Additionally, there was an app called “Attendee Hub,” which contained the daily itinerary, list of speakers with descriptions, a list of sponsors, and a constant feed you could check during breakout sessions and comment. The inclusion of this app demonstrated that Robin and her team knew their tech-savvy demographic and tried to make our lives as easy as possible.
While I give serious kudos to Robin, her lineup of speakers, and her team, I can’t help but talk about the result of my own breakout session — not because I want to steal the spotlight (which I’ll admit that I often do), but because it exemplifies how much this bootcamp and its message shifted my perspective.
Here’s a little backstory first. Every week, I send out a Weekend Reading email to my clients and my employees. While writing the one I was meant to send out the week prior to this bootcamp, I was mulling over the phrase “Content Is King” and the fact that the brilliant foresight espoused in Gates’ intention when he originally wrote these words is lost now that it has become a blasé commodity. As I started my own article, I felt like a hypocrite. How can I tell my clients that they need to share personal and honest stories in order to create riveting content when I’m not doing the same? So I dropped all pretenses and wrote my no-bullshit reality.
I wrote about how I feel heartbreakingly guilty for missing out on time with my wife and kids when I’m away on business and the feelings of failure associated with that. I wrote about the times I’ve returned home from the office in tears after hearing complaint after complaint from employees that I bend over backward to please. I wrote about feeling like a terrible husband, father, boss, and friend more than a handful of times. You see, I knew that this Weekend Reading would either the best email I’d ever written or the worst, but I was willing to take that chance in order to relate with even just one person out there who might be feeling the same way.
So when I stood up to speak to that crowd of listeners at the bootcamp, I spoke from the heart and told my own story. I didn’t even make a sales pitch at the end, but I still had more people come up and talk to me after the presentation ended than I’d ever had before. In keeping with Robin’s message, “The Allure of the Story” might have made me more nervous about my speech, but it ultimately resonated better with the attendees. I’m telling you guys, people want you to be real. They want you to be honest.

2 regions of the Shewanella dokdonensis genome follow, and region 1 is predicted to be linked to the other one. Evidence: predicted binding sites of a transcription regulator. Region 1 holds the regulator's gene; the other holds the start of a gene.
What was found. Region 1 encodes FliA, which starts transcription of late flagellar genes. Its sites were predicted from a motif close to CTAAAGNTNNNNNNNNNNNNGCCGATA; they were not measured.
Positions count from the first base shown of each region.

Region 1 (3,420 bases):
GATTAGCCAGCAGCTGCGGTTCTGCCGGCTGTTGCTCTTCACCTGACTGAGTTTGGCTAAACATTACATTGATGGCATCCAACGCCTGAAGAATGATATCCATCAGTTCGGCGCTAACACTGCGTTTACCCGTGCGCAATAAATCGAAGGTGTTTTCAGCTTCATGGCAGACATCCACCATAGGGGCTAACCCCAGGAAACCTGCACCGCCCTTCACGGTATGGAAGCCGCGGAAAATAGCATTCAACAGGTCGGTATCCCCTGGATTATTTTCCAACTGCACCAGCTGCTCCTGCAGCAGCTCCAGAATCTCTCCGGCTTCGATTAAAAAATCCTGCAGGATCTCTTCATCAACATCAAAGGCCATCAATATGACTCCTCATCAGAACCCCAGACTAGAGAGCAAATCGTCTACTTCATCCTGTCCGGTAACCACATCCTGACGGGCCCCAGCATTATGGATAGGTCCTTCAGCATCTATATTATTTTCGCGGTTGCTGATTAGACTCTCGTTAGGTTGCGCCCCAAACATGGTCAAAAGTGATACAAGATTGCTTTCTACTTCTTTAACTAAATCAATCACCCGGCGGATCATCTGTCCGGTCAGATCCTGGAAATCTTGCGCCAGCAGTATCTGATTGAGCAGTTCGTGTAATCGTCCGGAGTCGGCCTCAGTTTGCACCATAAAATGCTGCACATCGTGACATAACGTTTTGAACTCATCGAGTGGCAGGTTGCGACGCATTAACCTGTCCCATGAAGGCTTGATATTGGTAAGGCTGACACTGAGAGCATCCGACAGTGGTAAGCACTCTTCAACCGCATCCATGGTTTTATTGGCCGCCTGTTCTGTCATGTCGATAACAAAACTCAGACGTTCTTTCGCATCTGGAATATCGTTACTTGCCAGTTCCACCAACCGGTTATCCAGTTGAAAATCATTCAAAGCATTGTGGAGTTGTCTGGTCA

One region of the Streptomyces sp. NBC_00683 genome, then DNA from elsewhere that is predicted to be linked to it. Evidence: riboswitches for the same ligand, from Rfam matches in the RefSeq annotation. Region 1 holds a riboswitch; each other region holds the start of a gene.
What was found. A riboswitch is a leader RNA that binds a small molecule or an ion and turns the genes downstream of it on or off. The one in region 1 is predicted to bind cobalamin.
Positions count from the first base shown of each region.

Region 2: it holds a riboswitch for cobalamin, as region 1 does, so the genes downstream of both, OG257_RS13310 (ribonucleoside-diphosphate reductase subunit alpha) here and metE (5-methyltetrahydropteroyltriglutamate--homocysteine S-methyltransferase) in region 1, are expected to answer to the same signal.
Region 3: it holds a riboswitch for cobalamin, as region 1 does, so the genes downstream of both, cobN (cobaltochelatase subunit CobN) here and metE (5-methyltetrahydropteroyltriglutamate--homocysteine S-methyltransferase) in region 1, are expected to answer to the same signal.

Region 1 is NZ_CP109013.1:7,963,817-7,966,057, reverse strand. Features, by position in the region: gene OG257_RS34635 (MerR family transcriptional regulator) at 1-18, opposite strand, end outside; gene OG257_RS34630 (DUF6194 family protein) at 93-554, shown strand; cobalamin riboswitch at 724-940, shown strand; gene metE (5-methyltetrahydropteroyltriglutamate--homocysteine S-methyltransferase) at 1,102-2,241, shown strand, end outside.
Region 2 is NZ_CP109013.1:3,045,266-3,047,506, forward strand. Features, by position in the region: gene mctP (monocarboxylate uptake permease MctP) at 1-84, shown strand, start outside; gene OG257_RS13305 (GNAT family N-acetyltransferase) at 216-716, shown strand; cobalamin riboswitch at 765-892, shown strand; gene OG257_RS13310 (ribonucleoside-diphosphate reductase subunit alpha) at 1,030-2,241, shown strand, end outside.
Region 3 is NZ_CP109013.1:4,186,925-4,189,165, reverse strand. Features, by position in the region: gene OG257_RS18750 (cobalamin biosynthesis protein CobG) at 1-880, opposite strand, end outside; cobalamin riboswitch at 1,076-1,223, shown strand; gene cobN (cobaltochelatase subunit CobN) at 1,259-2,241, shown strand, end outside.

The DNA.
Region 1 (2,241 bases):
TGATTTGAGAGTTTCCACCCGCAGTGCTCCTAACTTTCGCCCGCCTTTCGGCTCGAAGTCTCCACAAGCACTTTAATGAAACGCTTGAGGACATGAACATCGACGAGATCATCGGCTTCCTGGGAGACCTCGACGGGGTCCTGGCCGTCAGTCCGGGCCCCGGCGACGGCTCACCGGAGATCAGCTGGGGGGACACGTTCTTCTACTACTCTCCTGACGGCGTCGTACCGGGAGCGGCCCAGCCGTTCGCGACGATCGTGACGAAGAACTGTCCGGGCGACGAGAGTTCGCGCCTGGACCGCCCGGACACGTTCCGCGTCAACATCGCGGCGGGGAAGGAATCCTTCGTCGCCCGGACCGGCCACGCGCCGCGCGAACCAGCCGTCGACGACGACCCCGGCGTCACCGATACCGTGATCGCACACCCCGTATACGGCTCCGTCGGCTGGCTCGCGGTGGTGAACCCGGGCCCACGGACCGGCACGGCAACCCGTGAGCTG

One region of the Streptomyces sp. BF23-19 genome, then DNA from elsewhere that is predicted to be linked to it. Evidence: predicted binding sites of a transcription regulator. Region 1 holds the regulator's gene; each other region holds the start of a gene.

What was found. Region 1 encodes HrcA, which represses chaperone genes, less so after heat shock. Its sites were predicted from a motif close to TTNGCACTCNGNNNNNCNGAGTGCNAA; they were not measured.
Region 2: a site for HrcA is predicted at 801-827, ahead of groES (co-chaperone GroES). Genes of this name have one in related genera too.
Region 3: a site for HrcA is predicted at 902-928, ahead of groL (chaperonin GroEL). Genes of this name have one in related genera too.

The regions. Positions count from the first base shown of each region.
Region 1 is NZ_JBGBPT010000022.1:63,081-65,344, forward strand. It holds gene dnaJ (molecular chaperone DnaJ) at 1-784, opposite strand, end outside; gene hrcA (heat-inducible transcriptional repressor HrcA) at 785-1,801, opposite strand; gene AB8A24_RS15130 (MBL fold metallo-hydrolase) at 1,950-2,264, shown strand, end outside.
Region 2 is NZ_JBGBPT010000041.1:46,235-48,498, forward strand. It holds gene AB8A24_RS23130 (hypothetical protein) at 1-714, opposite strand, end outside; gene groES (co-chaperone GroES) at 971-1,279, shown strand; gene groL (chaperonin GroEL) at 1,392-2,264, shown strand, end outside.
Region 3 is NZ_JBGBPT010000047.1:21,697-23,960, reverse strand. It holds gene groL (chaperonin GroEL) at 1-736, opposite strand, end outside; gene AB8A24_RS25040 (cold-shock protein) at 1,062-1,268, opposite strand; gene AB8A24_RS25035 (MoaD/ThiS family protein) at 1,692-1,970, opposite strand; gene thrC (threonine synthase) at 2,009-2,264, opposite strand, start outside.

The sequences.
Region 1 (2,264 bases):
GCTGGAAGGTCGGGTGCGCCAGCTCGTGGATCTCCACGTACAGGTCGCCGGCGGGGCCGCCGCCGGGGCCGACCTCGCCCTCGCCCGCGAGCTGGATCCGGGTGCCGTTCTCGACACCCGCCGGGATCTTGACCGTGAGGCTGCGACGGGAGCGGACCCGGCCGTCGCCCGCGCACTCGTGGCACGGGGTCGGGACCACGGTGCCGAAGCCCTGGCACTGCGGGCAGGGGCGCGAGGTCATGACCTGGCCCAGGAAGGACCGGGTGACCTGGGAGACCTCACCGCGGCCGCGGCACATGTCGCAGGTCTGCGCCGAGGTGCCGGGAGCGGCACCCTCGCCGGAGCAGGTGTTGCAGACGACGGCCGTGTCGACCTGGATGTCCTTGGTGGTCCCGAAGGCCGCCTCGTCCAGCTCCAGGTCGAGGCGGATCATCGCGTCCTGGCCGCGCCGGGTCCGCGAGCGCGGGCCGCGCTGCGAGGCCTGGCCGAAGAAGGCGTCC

If you want an even better example of honesty and realness, then you should look to the ringmaster herself. I’ve had the good fortune of knowing Robin for nearly a decade now, and it’s been a pleasure watching her grow into the marketing powerhouse that she is.
She jampacks her membership with the best bang for your buck, and she never fails to put her money where her mouth is. I’d even go as far as to say that she has reinvented sales and marketing in her specific niche by being a straight-shooter, demanding that the members she helps know their numbers and employing people on her team to help them win — and win right. The foresight required to put on a bootcamp of this magnitude — one as informative, organized, effective, honest, and downright fun as it was — can only stem from a brain as fast-working and efficient as Robin’s. While the old adage “Go join the circus” is typically used as an insult, after attending the 12th Annual Sales and Marketing Bootcamp, I found a circus and a story that I definitely want to be a part of in years to come.